However, in this day and age, when freedom and liberty are regarded as universal rights of human beings and when they are regarded as part of natural and divine rights, it is a measure of the sorry state that we are in that we are still arguing which is the more basic and primordial need, food and drink or freedom and liberty!
My question is, why can't we have them all? Especially in a democracy, where we elect our so called leaders to look after our well being as members of a State?
I think in this day and age, it is downright insulting - and not to mention, pathetic - for any leader to say to the people that I will give you food on your table in abundance but you would have to shut up, toe the line and do as I say, all the time and under all circumstances.
For a leader to lay the blame on the people which he or she ruled - for not understanding the limits of democracy - as a reason for his or her failure to achieve development and progress does not speak much of his or her leadership.
A comparison was made with Singapore in one of the comments. It was pointed out Singapore did not have much of a democracy and they progress well. But that does not prove that Singapore progressed well because it was less democratic. Hasn't it occurred to any of us that Singapore progressed because of the mentality and work ethics of its leaders?
By the way, Malaysia, during the 22 year reign of DrM had identical benevolent absolutist regime with Singapore. Both DrM and LKY were the staunchest apologists for what they termed as "Asian values", which to me was nothing more than a self serving excuse for totalitarianism.
Malaysia had everything which Singapore had in terms of repressive legislation as well as actions. In fact history would show that Malaysia imposed more limits to democracy than Singapore did in the 22 years of DrM's rule.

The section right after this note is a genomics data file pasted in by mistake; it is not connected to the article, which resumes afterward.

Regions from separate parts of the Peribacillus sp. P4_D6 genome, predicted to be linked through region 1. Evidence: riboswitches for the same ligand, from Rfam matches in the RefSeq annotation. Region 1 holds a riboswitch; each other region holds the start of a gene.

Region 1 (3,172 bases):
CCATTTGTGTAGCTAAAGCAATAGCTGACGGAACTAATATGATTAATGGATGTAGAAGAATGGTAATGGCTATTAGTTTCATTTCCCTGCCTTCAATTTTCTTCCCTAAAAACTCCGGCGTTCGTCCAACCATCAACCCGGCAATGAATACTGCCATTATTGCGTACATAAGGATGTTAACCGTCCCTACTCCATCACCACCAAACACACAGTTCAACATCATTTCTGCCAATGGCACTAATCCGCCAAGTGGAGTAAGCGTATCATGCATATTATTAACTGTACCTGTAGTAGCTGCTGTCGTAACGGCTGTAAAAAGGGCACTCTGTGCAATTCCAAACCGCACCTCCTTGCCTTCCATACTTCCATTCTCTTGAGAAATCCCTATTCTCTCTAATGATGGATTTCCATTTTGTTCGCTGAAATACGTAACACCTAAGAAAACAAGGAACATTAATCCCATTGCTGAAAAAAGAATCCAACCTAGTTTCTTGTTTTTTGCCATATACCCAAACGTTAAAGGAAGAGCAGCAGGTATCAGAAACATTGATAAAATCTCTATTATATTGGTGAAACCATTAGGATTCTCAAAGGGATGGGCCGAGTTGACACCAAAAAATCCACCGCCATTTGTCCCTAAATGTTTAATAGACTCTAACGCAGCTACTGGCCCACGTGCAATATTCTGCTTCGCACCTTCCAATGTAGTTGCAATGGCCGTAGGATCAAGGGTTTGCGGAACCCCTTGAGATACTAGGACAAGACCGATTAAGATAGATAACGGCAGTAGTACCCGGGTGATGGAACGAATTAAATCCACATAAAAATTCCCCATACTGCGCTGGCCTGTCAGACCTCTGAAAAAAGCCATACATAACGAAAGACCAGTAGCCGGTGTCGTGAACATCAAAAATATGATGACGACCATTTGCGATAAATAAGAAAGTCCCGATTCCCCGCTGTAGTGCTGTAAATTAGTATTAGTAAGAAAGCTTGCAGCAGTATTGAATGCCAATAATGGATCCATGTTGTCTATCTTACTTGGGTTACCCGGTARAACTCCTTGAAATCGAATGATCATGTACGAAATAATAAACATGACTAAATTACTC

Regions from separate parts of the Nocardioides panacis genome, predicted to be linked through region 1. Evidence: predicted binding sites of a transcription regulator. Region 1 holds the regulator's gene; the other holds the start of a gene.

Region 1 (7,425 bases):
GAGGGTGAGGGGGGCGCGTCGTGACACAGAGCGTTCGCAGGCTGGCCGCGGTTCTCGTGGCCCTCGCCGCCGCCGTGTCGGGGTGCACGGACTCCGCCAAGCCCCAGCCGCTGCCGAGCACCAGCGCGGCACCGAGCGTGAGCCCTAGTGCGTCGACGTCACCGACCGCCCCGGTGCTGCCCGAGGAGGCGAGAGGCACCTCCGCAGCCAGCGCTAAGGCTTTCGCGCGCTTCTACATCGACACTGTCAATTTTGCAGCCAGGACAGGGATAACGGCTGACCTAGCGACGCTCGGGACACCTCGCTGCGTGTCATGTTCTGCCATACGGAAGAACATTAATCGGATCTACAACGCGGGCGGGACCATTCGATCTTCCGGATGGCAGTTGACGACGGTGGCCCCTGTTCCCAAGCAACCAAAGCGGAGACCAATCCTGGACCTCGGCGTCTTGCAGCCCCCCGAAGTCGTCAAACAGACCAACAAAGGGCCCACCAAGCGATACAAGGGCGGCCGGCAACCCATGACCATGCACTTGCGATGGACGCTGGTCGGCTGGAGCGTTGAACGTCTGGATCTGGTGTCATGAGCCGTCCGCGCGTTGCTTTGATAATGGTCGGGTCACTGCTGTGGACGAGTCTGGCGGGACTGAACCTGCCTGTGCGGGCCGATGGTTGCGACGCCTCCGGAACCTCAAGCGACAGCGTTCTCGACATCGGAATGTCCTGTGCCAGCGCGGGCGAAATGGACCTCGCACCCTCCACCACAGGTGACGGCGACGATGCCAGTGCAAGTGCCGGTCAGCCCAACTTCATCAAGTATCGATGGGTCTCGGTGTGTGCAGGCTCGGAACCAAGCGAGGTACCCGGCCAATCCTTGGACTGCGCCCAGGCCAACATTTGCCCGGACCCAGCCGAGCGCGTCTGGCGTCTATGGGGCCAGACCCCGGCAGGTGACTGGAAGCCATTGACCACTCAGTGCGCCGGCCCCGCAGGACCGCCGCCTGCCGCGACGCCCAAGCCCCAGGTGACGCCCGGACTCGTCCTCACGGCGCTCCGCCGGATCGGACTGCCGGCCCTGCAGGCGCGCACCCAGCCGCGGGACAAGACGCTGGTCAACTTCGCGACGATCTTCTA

So I am going to ask the obvious question. Why is it that Malaysia had failed to match Singapore's progress and development during that 22 years? Both had untold limits on democracy. What happened? What were the differences between the two countries?
The thing is this. If we stripped all the deliberate cost overruns (I am being overly generous with my description here); all consultation, introduction and service fees; all middle men; all other "value-not-added services" from all of our projects all those years, I am sure this country would have enough finances and resources to do much more. The money being churned by Petronas alone would be more than enough.
And if only we had put in the right people - instead of some silver-spoon fed children, brothers in law, nephews and what-have-you of the people in power -where they were needed, I am sure this country would have equaled Singapore, if not overtaken it.
As for India, fellow blogger Wenger J Kahiry had answered well in his article India, China, Democracy, Communism and RM 50 billion on his blog. I don't want to add anything.
Whether we like it or not, we are a democratic country. Our leaders should stop asking for more and more powers and start delivering results with whatever powers they already have. Why can't development and progress be achieved without trampling on the people's freedom and liberty?
In this cyber age, the people are slowly being empowered. And they wish for emancipation. They wish for development and progress. And they do not wish to give more than they need to, particularly when it comes to their rights, freedom and liberty.
The people now have become an enlightened customers of the politicians. And they have become demanding customers. They want food and drink on their table. And they want their freedom and their liberties in the same breath. Their basic and fundamental rights as human beings. Those very things which give them human dignity and which differentiate them from other animals.
The times they are a-changin, says Bob Dylan, and you'd better start swimming or you'd sink like a stone.